Army-Navy pregame hand signals were not racist, officials announce

The leaders of the U.S. Military Academy and the Naval Academy announced Friday that hand signals flashed by cadets and midshipmen before last weekend’s Army-Navy football game were not statements of “white power” but instead part of the well-known “circle game.”

The findings were announced five days after the start of an investigation into ESPN cameras capturing the signals during the network’s pregame show. There was sharp division over whether the gestures — index fingers and thumbs joined in a circle, the other three fingers outstretched — were racist. The hand signal, generally associated with saying “OK,” is also associated with “WP,” or “white power.”

The academy leaders rejected the claims of racism in separate statements (via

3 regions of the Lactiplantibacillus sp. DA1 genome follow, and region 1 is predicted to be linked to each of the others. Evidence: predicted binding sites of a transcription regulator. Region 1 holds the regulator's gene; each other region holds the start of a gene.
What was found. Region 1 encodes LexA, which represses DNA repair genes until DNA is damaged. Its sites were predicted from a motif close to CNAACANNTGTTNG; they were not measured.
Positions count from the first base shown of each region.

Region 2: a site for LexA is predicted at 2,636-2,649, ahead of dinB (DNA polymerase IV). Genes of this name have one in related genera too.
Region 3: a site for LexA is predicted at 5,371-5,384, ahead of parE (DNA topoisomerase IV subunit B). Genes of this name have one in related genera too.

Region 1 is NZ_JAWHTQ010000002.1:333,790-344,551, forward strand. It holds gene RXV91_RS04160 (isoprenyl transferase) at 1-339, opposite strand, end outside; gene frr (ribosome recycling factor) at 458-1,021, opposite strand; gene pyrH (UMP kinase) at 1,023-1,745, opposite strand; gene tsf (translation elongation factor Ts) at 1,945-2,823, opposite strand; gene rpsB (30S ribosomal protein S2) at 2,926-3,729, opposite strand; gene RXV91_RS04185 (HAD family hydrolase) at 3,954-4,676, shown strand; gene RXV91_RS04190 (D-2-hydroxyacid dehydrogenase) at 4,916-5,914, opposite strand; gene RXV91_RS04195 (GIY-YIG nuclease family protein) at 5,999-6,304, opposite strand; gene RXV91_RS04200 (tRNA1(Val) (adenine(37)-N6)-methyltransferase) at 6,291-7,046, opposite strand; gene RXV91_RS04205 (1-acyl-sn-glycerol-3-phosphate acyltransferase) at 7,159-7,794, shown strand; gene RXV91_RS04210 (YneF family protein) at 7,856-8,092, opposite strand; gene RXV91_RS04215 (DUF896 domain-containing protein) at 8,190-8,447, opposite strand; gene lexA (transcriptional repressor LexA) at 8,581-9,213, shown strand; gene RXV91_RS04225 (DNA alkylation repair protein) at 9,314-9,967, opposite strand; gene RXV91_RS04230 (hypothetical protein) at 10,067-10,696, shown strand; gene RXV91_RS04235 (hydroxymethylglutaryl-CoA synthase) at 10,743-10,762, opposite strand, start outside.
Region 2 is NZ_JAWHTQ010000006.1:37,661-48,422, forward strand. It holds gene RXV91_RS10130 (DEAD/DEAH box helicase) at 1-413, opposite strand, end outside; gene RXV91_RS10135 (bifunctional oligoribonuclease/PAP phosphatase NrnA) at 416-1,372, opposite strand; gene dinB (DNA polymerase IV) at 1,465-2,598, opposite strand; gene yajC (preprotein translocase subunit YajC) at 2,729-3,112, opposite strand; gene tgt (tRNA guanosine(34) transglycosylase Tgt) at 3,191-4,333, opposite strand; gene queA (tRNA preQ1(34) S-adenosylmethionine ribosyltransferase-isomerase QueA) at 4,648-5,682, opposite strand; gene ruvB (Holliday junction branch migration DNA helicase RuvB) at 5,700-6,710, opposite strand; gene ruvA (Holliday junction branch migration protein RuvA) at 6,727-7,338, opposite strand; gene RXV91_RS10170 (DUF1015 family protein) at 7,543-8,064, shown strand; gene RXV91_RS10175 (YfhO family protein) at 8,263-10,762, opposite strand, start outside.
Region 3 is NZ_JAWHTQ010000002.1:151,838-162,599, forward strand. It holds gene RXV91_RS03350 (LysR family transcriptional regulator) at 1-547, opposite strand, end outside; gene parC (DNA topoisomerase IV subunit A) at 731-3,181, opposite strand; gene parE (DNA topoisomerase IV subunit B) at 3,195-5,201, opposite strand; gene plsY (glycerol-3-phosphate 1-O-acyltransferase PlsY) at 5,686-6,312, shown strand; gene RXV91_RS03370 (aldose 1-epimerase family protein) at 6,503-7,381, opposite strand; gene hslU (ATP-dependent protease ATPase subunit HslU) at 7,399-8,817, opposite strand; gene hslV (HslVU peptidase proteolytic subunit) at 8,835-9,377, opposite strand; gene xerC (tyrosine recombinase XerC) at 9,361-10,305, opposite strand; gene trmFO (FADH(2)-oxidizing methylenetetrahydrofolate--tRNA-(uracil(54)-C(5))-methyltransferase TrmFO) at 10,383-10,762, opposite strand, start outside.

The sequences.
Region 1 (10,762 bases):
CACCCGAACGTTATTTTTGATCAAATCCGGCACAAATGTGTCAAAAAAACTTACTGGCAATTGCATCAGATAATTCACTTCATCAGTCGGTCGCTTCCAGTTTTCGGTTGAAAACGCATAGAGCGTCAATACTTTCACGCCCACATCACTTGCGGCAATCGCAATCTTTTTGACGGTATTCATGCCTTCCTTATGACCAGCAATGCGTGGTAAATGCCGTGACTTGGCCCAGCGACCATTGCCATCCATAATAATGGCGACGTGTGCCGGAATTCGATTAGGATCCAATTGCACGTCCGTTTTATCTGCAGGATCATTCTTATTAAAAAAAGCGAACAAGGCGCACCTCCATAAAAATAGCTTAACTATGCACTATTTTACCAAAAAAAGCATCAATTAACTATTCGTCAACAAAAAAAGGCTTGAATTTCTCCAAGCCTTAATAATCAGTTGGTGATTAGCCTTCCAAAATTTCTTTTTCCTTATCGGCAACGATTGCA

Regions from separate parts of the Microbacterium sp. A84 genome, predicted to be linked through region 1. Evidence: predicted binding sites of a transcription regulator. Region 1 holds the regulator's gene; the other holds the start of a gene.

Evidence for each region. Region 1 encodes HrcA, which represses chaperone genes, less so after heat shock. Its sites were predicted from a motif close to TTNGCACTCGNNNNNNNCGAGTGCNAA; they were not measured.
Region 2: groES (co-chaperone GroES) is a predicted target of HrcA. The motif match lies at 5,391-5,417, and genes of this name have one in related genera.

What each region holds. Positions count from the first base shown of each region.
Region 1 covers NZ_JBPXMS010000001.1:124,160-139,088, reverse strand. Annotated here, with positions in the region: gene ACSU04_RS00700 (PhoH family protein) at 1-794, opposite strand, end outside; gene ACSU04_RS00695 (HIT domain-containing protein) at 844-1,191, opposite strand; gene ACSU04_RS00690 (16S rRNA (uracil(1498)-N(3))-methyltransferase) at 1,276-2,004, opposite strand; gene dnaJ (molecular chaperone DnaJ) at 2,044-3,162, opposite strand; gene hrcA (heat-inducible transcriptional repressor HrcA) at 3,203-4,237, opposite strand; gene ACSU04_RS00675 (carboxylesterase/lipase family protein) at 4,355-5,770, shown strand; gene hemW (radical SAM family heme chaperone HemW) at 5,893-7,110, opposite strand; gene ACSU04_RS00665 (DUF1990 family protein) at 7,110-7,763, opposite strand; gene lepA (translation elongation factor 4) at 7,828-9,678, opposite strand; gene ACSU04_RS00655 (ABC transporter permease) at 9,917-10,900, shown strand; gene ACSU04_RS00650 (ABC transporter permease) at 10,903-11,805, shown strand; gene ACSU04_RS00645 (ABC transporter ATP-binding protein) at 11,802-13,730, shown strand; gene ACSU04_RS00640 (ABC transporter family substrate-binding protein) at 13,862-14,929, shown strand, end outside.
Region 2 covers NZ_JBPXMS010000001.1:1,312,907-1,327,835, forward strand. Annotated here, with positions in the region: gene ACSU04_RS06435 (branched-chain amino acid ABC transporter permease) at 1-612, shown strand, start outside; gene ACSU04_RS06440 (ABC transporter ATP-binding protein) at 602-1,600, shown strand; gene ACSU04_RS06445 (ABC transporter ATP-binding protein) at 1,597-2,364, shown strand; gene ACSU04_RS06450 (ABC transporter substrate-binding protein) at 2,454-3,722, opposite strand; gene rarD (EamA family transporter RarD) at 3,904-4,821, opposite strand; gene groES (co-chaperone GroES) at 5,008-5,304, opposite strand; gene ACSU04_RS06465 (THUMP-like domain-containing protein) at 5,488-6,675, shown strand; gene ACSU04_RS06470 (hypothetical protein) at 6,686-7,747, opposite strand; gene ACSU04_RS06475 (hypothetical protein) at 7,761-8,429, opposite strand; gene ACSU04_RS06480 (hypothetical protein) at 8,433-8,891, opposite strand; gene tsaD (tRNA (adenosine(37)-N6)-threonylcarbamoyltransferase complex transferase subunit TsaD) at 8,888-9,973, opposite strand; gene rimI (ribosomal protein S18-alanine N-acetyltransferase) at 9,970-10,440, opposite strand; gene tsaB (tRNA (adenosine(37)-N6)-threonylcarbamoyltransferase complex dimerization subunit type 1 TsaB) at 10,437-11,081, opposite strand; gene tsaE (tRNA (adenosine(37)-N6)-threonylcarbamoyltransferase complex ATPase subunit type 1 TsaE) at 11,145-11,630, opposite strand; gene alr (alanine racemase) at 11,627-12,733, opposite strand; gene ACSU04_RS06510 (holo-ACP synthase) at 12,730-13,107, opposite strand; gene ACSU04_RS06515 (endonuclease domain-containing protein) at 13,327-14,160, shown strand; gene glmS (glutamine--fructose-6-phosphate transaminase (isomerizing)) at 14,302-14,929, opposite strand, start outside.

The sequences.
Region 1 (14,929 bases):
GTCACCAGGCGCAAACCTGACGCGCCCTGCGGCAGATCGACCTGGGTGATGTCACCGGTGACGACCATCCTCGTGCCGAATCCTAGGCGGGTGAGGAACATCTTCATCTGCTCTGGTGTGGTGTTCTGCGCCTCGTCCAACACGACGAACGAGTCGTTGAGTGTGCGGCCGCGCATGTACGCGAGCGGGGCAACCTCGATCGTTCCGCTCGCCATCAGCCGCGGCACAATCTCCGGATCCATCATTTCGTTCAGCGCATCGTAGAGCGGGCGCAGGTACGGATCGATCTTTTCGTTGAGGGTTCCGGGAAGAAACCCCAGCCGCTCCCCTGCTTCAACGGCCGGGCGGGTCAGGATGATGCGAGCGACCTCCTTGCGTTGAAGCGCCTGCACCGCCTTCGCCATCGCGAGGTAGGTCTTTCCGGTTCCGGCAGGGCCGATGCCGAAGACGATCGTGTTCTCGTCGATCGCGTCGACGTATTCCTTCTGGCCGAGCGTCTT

From Lt. Gen. Darryl A. Williams, superintendent of the U.S. Military Academy: “Last Saturday we had reason to believe these actions were an innocent game and not linked to extremism, but we must take allegations such as these very seriously. We are disappointed by the immature behavior of the cadets.”

From Vice Adm. Sean Buck, superintendent of the Naval Academy: “We are confident the hand gestures used were not intended to be racist in any way. However, we are disappointed by the immature behavior of the two Fourth Class Midshipmen, and their actions will be appropriately addressed.”

According to CNN, the investigating officer assembled over 40 pieces of evidence, including emails and interviews.

The object of the “circle game” is to get another person to look at the “OK” sign, which is delivered underhand. Those caught gazing upon the hand are then punched in the arm.

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